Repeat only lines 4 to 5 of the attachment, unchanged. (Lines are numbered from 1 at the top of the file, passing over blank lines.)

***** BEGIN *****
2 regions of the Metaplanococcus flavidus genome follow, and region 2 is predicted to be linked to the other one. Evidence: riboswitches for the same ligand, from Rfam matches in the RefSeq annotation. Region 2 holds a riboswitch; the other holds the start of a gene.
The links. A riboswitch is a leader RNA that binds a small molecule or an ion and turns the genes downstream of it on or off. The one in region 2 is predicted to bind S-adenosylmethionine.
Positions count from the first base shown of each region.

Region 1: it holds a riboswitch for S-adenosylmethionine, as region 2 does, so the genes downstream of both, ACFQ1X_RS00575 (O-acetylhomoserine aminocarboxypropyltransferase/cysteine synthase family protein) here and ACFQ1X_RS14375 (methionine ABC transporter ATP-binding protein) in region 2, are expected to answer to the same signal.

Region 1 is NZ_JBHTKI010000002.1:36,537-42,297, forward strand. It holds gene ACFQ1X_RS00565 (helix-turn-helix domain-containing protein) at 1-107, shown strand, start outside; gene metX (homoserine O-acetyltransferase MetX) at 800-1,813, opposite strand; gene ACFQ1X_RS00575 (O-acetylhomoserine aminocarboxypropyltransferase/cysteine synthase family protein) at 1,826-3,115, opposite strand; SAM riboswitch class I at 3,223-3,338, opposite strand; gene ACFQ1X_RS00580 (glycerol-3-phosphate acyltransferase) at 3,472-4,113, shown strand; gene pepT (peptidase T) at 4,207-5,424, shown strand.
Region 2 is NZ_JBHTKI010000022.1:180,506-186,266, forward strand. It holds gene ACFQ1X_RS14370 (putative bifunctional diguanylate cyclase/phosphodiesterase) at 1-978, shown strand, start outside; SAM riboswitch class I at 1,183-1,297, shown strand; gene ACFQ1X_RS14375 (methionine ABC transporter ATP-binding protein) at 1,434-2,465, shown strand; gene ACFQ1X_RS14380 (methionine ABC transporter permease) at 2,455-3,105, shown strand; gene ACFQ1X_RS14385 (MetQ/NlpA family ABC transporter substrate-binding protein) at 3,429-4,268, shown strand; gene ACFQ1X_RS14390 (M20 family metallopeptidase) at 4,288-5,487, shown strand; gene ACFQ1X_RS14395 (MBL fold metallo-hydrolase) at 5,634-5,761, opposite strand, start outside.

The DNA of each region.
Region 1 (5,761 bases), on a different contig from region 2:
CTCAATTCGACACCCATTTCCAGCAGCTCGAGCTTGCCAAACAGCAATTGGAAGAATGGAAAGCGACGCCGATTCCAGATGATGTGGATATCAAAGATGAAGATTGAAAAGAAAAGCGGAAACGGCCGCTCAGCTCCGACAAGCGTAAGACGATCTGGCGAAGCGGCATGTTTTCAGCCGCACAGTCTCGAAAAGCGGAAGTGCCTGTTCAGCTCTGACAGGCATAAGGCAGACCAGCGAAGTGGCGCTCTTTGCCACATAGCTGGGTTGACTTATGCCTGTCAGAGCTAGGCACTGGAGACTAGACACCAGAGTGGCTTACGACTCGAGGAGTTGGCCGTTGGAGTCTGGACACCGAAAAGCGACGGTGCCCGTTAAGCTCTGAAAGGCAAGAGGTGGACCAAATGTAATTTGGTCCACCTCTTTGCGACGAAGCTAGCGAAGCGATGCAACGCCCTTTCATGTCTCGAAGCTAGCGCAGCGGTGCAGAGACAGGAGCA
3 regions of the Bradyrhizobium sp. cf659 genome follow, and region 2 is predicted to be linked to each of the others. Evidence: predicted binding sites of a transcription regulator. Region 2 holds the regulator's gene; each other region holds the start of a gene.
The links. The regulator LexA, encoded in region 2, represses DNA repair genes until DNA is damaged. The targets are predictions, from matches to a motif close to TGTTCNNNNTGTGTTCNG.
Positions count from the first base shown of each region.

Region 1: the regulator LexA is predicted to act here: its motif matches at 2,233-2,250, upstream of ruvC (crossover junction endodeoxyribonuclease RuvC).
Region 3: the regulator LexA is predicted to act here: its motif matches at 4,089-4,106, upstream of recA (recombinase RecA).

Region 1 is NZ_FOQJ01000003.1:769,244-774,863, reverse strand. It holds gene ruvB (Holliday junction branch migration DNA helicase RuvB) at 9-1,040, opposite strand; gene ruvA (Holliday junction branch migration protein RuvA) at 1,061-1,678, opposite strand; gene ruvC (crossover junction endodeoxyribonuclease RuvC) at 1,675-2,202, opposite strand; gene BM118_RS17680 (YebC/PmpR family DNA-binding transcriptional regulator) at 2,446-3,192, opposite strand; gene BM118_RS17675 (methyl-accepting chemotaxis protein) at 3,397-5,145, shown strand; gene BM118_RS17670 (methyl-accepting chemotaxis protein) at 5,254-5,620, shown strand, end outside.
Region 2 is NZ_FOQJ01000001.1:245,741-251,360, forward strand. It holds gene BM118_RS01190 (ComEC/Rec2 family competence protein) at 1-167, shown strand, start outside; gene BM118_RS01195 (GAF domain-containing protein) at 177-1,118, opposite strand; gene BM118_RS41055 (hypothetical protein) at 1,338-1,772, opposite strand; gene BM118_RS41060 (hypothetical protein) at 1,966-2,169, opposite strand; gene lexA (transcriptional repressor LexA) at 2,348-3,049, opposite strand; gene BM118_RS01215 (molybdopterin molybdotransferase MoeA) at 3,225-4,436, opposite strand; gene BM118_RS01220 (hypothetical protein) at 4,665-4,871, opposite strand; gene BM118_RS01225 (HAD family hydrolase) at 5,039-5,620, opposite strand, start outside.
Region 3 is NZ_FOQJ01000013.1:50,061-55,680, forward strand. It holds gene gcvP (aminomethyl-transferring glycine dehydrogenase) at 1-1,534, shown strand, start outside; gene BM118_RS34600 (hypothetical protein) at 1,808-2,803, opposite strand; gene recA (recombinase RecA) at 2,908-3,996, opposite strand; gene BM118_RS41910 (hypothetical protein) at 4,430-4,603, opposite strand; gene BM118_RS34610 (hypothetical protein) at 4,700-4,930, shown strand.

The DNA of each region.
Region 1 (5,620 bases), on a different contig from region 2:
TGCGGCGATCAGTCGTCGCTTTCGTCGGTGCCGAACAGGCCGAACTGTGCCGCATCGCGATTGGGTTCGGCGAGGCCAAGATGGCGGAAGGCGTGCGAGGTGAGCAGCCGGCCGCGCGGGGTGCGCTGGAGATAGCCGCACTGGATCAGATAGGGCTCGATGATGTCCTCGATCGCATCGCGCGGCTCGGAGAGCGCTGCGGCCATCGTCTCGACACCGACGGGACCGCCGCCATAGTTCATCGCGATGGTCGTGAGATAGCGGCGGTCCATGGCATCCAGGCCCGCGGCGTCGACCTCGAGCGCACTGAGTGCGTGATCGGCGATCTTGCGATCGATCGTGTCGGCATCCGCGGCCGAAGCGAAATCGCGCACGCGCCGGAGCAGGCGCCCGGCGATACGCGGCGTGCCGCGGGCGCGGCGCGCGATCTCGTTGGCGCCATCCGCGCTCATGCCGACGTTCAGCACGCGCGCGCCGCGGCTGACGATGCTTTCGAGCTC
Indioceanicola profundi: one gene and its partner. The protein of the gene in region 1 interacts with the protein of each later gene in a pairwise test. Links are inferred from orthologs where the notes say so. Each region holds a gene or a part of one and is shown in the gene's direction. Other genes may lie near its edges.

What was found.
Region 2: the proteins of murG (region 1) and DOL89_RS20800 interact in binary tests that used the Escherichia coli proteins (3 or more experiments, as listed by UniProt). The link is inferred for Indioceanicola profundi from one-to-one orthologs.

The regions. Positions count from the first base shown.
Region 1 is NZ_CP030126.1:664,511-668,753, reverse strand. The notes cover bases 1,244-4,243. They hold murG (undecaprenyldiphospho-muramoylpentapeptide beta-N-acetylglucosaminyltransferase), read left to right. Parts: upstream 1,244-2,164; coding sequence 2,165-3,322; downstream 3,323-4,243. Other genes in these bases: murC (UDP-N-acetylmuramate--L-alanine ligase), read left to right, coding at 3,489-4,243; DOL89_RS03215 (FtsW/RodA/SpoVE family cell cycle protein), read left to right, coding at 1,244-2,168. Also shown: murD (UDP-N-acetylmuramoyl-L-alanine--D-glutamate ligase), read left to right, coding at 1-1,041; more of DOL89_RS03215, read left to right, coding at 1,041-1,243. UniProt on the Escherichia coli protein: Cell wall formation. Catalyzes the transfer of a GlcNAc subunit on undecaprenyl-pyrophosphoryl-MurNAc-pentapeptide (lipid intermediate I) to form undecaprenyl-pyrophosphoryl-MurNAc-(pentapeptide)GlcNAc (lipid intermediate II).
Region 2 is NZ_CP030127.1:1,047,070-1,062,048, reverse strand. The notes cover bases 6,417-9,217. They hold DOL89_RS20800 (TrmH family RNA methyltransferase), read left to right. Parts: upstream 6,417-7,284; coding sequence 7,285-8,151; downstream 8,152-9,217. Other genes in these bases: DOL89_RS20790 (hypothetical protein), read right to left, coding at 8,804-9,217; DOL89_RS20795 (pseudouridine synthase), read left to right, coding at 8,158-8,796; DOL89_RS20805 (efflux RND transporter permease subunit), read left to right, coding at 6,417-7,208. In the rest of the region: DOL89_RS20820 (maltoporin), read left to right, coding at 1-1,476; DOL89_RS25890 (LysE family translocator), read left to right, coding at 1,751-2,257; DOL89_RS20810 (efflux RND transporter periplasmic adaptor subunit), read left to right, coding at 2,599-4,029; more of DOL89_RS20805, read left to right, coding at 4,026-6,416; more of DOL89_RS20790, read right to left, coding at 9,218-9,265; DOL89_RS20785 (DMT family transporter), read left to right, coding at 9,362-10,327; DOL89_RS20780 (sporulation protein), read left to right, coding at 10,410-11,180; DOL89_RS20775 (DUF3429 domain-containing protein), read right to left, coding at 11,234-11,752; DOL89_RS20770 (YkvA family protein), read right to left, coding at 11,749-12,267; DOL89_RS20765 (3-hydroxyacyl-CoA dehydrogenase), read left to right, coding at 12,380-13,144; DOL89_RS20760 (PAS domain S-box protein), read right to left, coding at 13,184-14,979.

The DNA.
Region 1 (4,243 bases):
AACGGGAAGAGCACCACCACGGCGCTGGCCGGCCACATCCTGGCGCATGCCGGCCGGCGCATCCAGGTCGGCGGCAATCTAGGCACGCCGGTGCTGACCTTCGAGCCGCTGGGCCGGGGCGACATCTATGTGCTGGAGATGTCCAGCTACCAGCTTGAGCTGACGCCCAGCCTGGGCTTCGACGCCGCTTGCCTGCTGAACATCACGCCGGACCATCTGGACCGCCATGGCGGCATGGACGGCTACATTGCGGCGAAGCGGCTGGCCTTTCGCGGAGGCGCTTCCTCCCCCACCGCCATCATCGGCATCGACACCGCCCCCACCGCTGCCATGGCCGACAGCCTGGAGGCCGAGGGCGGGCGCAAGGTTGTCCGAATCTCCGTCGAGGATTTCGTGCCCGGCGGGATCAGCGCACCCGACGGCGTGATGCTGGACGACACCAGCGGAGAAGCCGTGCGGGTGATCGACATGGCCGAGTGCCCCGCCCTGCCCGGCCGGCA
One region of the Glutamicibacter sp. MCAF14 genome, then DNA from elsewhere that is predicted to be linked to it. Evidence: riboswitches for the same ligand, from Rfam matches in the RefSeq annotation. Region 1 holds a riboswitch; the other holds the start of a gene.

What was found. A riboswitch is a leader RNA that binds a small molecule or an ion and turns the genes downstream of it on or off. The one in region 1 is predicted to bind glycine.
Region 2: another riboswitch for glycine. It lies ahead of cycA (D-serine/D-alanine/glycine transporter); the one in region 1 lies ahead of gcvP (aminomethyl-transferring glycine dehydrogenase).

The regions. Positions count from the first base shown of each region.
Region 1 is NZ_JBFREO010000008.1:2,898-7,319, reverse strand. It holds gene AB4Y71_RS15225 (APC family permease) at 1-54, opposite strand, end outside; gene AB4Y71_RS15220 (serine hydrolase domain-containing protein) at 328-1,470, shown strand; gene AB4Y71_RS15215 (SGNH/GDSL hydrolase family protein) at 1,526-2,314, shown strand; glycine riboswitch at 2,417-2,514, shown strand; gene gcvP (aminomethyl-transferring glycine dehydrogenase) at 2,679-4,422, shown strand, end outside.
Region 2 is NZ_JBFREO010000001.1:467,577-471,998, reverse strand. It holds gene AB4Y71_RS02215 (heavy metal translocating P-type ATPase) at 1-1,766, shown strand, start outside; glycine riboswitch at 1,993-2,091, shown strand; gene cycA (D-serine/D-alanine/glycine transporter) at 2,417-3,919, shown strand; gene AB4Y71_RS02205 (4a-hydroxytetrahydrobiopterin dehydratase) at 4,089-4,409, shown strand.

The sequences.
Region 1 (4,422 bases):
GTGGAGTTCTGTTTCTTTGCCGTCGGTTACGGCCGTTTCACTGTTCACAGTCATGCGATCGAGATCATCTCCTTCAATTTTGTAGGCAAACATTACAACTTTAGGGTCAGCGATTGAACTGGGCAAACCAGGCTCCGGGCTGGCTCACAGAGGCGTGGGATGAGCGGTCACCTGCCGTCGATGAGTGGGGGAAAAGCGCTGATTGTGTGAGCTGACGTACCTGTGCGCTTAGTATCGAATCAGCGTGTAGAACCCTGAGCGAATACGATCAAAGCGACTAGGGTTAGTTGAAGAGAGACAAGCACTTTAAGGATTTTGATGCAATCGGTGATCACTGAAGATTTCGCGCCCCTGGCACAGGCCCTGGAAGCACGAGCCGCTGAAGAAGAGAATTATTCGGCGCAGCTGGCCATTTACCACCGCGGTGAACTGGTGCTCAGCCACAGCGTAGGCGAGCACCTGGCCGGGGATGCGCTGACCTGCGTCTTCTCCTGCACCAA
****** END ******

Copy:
Region 1: it holds a riboswitch for S-adenosylmethionine, as region 2 does, so the genes downstream of both, ACFQ1X_RS00575 (O-acetylhomoserine aminocarboxypropyltransferase/cysteine synthase family protein) here and ACFQ1X_RS14375 (methionine ABC transporter ATP-binding protein) in region 2, are expected to answer to the same signal.

Region 1 is NZ_JBHTKI010000002.1:36,537-42,297, forward strand. It holds gene ACFQ1X_RS00565 (helix-turn-helix domain-containing protein) at 1-107, shown strand, start outside; gene metX (homoserine O-acetyltransferase MetX) at 800-1,813, opposite strand; gene ACFQ1X_RS00575 (O-acetylhomoserine aminocarboxypropyltransferase/cysteine synthase family protein) at 1,826-3,115, opposite strand; SAM riboswitch class I at 3,223-3,338, opposite strand; gene ACFQ1X_RS00580 (glycerol-3-phosphate acyltransferase) at 3,472-4,113, shown strand; gene pepT (peptidase T) at 4,207-5,424, shown strand.